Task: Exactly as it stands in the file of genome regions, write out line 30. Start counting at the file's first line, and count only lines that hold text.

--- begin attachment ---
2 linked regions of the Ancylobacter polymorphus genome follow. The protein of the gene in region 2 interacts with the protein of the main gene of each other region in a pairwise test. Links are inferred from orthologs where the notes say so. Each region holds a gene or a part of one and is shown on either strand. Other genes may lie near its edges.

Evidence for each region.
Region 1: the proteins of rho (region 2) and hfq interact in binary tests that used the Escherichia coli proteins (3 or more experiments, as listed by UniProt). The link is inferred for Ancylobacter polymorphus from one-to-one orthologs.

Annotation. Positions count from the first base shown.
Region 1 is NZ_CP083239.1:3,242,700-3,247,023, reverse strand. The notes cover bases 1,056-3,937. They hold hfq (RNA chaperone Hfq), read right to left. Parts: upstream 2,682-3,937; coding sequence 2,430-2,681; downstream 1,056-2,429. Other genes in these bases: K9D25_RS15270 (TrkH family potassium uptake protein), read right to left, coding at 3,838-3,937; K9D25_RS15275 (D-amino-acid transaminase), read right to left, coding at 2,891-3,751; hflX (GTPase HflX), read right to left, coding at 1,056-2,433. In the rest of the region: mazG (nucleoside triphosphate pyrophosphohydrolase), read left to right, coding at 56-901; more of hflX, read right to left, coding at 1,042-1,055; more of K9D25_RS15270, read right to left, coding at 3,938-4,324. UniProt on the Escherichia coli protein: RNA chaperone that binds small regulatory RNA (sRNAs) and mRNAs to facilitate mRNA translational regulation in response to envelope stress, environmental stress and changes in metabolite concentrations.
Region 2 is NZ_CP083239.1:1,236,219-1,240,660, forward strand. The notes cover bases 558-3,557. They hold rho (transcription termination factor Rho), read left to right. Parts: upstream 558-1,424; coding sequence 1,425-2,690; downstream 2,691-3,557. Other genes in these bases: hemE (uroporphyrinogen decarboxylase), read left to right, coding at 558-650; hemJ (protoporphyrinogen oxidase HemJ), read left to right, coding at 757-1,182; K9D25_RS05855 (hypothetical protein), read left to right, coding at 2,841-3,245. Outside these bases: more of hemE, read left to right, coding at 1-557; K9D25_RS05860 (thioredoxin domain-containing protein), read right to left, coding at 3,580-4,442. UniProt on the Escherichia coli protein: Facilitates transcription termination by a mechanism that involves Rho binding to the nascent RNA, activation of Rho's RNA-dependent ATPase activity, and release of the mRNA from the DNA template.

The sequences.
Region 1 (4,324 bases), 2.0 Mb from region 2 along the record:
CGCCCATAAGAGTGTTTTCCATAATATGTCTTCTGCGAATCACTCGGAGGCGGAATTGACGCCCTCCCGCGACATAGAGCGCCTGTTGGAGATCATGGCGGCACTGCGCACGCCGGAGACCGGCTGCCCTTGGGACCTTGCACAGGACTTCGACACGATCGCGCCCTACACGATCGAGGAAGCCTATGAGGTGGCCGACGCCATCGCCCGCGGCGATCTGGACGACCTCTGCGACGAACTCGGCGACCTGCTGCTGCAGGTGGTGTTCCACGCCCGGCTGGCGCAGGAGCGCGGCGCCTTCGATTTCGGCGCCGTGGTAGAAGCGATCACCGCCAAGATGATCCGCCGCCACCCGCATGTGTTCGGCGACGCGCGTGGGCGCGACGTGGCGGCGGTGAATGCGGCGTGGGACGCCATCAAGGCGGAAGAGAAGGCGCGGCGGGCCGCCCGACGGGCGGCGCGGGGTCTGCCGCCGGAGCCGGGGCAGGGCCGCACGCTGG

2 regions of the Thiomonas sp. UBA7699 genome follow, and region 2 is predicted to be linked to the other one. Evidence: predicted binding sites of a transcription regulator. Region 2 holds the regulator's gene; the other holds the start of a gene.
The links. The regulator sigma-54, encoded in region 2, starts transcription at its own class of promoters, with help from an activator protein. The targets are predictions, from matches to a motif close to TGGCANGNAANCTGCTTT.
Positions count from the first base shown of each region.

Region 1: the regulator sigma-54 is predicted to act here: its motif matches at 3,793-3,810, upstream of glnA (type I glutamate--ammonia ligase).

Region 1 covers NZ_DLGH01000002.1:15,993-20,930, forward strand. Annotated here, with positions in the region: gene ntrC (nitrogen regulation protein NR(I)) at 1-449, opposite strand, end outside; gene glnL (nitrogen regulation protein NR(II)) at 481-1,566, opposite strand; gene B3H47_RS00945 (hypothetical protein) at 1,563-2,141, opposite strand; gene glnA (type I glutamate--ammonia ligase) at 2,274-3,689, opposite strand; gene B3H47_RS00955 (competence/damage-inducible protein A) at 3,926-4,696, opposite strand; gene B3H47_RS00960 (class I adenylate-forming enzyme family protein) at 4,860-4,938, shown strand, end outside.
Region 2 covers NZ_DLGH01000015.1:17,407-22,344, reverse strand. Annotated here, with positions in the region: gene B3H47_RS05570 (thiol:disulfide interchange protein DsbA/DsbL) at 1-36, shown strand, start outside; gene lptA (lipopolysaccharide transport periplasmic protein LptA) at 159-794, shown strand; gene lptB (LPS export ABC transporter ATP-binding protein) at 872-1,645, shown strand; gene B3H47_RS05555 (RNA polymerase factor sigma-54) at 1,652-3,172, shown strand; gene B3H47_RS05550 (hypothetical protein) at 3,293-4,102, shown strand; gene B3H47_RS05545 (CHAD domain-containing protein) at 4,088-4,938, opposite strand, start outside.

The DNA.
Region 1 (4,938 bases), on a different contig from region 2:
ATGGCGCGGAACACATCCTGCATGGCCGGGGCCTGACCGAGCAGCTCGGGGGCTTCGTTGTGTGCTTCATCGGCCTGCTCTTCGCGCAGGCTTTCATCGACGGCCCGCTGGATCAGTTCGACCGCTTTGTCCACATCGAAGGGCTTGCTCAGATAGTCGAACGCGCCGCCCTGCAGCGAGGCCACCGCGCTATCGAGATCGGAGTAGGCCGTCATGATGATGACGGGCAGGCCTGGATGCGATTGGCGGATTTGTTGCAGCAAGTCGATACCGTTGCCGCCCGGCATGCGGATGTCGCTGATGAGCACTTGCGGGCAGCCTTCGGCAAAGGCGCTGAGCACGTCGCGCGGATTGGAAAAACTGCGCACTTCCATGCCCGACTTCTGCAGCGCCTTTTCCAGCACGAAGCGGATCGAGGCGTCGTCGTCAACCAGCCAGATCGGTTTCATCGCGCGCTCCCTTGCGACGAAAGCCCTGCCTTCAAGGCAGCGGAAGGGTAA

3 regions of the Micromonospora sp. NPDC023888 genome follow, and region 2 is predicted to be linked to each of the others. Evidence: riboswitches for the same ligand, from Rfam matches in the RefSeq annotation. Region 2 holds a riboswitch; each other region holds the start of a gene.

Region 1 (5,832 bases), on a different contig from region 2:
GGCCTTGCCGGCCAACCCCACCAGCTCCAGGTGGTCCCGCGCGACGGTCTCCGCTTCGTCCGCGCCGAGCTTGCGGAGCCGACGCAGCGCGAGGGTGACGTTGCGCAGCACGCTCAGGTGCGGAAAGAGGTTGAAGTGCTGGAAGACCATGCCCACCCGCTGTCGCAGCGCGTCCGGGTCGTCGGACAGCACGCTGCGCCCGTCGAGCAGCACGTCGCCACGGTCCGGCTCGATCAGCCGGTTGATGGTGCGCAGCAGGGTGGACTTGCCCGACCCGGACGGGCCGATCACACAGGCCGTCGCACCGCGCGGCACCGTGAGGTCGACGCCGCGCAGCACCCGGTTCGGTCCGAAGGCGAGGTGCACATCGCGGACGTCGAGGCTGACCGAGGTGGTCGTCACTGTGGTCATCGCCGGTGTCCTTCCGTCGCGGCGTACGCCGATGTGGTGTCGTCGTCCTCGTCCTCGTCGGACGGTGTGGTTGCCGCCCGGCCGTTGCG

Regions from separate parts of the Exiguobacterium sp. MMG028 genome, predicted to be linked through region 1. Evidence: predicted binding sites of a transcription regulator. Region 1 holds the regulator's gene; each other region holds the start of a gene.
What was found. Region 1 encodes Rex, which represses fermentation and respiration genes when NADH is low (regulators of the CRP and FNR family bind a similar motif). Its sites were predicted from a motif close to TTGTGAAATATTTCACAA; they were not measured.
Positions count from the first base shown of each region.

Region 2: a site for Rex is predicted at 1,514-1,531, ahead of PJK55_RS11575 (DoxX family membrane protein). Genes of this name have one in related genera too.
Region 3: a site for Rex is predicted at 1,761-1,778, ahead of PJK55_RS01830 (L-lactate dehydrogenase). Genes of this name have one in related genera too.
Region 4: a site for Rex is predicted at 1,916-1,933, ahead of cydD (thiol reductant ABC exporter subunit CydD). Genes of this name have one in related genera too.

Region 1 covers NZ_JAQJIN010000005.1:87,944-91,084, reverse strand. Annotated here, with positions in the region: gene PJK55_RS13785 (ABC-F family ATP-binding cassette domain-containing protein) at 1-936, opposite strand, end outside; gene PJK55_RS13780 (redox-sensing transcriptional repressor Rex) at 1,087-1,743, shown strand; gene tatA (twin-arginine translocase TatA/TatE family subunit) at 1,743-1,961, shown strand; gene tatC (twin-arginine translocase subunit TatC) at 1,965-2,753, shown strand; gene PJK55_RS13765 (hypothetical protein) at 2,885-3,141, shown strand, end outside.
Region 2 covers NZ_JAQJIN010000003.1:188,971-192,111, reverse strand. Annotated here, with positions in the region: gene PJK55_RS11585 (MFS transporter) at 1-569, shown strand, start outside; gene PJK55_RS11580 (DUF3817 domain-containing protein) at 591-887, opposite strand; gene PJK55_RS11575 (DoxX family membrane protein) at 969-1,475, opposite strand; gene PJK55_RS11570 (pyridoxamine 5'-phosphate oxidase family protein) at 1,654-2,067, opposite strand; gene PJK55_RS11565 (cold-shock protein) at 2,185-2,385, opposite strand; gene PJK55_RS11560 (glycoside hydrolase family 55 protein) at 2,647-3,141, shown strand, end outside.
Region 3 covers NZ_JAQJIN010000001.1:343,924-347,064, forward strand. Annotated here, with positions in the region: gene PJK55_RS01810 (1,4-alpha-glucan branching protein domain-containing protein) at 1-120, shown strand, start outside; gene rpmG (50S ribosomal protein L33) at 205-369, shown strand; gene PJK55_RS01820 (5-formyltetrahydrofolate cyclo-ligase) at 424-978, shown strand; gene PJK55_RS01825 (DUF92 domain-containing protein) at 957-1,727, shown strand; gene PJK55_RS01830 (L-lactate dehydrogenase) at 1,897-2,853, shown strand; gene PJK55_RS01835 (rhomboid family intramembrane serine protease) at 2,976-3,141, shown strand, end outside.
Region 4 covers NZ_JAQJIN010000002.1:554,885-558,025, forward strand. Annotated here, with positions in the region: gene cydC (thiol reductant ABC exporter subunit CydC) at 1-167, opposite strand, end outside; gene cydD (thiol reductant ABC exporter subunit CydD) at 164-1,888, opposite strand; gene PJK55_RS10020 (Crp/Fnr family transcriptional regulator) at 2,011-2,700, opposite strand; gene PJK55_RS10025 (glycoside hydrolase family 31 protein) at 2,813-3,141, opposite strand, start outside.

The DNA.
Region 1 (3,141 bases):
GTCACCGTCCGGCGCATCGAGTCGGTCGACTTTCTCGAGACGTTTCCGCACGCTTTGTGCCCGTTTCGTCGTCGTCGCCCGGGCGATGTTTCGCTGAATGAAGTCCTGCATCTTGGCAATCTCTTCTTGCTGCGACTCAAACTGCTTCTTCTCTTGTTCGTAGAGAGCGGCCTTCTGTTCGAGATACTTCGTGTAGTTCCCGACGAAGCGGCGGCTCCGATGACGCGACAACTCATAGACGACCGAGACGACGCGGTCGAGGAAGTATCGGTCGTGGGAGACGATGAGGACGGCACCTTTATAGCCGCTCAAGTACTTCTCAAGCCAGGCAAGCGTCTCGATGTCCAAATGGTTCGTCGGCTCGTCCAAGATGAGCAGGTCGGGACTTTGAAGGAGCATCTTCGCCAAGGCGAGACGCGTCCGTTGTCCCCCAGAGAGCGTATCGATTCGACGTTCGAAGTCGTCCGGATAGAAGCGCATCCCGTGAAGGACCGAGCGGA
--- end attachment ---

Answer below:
Region 3 covers NZ_JAQJIN010000001.1:343,924-347,064, forward strand. Annotated here, with positions in the region: gene PJK55_RS01810 (1,4-alpha-glucan branching protein domain-containing protein) at 1-120, shown strand, start outside; gene rpmG (50S ribosomal protein L33) at 205-369, shown strand; gene PJK55_RS01820 (5-formyltetrahydrofolate cyclo-ligase) at 424-978, shown strand; gene PJK55_RS01825 (DUF92 domain-containing protein) at 957-1,727, shown strand; gene PJK55_RS01830 (L-lactate dehydrogenase) at 1,897-2,853, shown strand; gene PJK55_RS01835 (rhomboid family intramembrane serine protease) at 2,976-3,141, shown strand, end outside.